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A sound artist hears symphonies in ambient noise

Bruce Odland finds meaning in life's aural flotsam and jetsam – and it's too valuable to tune out completely with iPod or radio or daydream.

Bruce Odland

Mark Thomson

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Bruce Odland is an artist whose medium is sound. Amid a culture dominated by the eyes, he's pleading with us to open our ears.

He's not a musician in the traditional sense, though his tousled hair and dramatic gestures suggest a certain stage presence. He's a master of the sea of natural and man-made sound – the aural flotsam and jetsam that most of us scarcely pay attention to. The roar of jets, the screech of brakes, the whoosh of wind between two buildings: We may block them out with iPods or the radio or our daydreams, background noises heard yet not registered, and we might even consider this ignorance to be bliss.

But that kind of bliss has a price, suggests Mr. Odland, whose otherworldly sensibility builds mental constructs out of every sound.

"What would it be like if we paid attention to the sounds that we make as a culture?" he muses. "We spend all our time shutting it out because, frankly, our soundscape is a total accident – it's very harsh and very unfriendly to humans."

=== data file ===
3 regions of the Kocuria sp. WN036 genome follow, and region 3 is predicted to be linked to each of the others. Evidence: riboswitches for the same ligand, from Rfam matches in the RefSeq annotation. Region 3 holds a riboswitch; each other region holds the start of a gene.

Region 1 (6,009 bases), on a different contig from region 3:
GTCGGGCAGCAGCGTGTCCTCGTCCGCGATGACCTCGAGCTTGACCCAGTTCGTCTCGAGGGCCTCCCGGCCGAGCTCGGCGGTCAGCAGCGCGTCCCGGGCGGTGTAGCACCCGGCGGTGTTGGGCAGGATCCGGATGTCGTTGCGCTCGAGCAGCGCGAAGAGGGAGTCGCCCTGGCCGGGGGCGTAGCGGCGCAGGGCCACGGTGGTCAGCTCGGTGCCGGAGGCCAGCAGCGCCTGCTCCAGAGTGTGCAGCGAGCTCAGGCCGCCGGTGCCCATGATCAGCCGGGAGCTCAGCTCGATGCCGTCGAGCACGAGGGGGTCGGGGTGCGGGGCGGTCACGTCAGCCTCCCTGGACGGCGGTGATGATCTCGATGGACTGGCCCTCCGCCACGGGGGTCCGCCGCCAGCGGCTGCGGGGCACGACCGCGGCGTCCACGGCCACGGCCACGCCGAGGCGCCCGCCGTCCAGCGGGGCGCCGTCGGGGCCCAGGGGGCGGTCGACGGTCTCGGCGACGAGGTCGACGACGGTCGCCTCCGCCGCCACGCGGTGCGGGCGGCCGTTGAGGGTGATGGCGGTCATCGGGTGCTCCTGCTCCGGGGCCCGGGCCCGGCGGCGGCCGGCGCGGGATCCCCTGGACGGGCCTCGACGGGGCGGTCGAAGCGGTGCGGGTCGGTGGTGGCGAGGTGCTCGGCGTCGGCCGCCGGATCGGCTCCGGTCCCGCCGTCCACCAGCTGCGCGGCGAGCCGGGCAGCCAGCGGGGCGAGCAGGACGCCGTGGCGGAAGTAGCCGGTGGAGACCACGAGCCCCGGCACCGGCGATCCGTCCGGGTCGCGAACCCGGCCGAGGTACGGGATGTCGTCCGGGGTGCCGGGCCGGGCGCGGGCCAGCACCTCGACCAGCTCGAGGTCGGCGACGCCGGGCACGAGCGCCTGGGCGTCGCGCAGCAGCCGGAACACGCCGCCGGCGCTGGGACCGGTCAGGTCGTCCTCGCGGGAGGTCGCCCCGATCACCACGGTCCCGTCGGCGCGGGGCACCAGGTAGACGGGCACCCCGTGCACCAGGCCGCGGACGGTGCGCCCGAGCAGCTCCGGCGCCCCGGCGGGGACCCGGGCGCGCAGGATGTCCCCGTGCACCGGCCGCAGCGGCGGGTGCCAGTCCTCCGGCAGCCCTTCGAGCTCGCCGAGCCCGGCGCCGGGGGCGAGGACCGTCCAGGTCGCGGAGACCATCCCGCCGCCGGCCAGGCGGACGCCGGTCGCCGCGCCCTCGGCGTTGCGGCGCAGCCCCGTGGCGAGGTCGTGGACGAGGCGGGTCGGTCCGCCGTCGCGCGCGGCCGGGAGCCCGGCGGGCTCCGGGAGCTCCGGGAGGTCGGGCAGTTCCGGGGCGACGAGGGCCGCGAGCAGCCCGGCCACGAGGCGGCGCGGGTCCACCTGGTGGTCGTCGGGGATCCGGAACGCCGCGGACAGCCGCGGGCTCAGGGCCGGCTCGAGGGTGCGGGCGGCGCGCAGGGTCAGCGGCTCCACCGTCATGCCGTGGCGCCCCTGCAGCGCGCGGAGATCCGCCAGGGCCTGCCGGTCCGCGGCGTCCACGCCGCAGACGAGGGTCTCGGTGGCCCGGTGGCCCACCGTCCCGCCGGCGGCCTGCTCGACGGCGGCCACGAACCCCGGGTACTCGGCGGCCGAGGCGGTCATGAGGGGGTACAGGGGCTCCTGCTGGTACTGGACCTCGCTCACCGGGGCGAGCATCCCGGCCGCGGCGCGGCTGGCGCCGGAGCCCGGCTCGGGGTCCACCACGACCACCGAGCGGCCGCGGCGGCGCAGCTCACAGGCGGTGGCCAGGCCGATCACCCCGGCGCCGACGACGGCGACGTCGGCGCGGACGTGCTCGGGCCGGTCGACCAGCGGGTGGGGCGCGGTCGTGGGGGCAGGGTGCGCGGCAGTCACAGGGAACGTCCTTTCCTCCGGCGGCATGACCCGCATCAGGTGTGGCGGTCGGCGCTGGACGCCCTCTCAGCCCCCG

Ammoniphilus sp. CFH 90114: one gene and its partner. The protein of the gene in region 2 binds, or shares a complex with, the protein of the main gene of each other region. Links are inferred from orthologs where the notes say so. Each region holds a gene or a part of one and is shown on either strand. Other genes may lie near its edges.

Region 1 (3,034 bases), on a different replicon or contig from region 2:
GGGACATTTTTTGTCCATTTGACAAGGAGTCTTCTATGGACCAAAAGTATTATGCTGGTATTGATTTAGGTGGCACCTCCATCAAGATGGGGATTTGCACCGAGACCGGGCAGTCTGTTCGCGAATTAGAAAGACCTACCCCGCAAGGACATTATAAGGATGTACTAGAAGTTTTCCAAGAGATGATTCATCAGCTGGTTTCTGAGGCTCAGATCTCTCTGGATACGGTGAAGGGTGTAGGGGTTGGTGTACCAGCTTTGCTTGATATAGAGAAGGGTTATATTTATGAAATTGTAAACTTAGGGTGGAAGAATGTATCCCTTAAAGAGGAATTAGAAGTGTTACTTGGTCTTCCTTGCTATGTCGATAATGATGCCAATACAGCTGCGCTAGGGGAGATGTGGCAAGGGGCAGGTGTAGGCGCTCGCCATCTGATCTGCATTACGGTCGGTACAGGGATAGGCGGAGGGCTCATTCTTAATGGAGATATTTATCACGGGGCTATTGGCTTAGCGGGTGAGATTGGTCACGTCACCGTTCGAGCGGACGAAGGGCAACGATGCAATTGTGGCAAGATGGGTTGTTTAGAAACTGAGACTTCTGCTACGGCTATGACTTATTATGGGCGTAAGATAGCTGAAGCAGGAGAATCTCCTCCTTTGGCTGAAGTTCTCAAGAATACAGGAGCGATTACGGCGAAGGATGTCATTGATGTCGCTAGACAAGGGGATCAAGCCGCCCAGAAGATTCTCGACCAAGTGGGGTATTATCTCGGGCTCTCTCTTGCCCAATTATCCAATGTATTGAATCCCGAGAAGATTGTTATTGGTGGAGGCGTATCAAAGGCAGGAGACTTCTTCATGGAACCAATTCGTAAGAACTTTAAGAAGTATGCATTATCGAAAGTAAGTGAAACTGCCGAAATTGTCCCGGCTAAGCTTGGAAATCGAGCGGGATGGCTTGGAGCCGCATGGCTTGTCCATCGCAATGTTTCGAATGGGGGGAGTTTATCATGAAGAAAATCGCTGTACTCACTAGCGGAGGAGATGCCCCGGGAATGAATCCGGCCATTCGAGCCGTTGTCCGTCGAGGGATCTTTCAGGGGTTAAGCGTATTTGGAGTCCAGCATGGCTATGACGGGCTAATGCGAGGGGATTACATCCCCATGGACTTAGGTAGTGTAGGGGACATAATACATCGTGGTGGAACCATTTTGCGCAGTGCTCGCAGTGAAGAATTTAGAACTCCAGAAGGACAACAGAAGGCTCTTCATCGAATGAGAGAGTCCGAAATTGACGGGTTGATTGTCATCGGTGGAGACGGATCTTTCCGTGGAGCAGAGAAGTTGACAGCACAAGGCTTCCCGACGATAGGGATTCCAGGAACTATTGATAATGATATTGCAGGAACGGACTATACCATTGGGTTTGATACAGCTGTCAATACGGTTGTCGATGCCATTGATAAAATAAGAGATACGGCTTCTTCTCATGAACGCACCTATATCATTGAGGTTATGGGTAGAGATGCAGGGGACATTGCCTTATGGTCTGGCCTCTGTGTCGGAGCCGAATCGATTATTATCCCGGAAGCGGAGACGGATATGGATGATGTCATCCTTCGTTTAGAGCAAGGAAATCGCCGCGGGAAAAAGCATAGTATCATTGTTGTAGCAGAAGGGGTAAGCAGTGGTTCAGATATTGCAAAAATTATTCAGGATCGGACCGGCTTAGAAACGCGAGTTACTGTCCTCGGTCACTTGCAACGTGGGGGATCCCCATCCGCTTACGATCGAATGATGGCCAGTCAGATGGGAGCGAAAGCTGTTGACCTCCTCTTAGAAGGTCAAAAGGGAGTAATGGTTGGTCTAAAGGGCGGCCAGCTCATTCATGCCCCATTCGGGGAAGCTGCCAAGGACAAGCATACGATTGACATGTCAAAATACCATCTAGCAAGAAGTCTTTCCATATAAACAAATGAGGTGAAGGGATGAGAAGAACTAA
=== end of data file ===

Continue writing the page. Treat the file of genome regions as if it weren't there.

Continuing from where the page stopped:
The longtime composer and "sonic thinker" wants people to question their audible world – and perhaps even enjoy some of those accidental sounds transformed into a type of music.

The unintentional noises – the motors, ventilators, disc drives – have meaning, he says. But to absorb that meaning, we have to learn again to listen.

• • •

The first step: Close your eyes.

That's what Odland has people do in "ear yoga" workshops – exercises to help "shake off the tension of everyday hyperaccelerated consumer life." He wants them to get in touch with their inner hunter-gatherers – to replace the modern survival skill of blocking noise with a reawakened sensitivity to sound.

He has people make an identifying sound – a chirp or a chuckle, for instance – and then form a circle in the room, using only their ears. They are amazed at how precisely they can do this without bumping into each other, he says.


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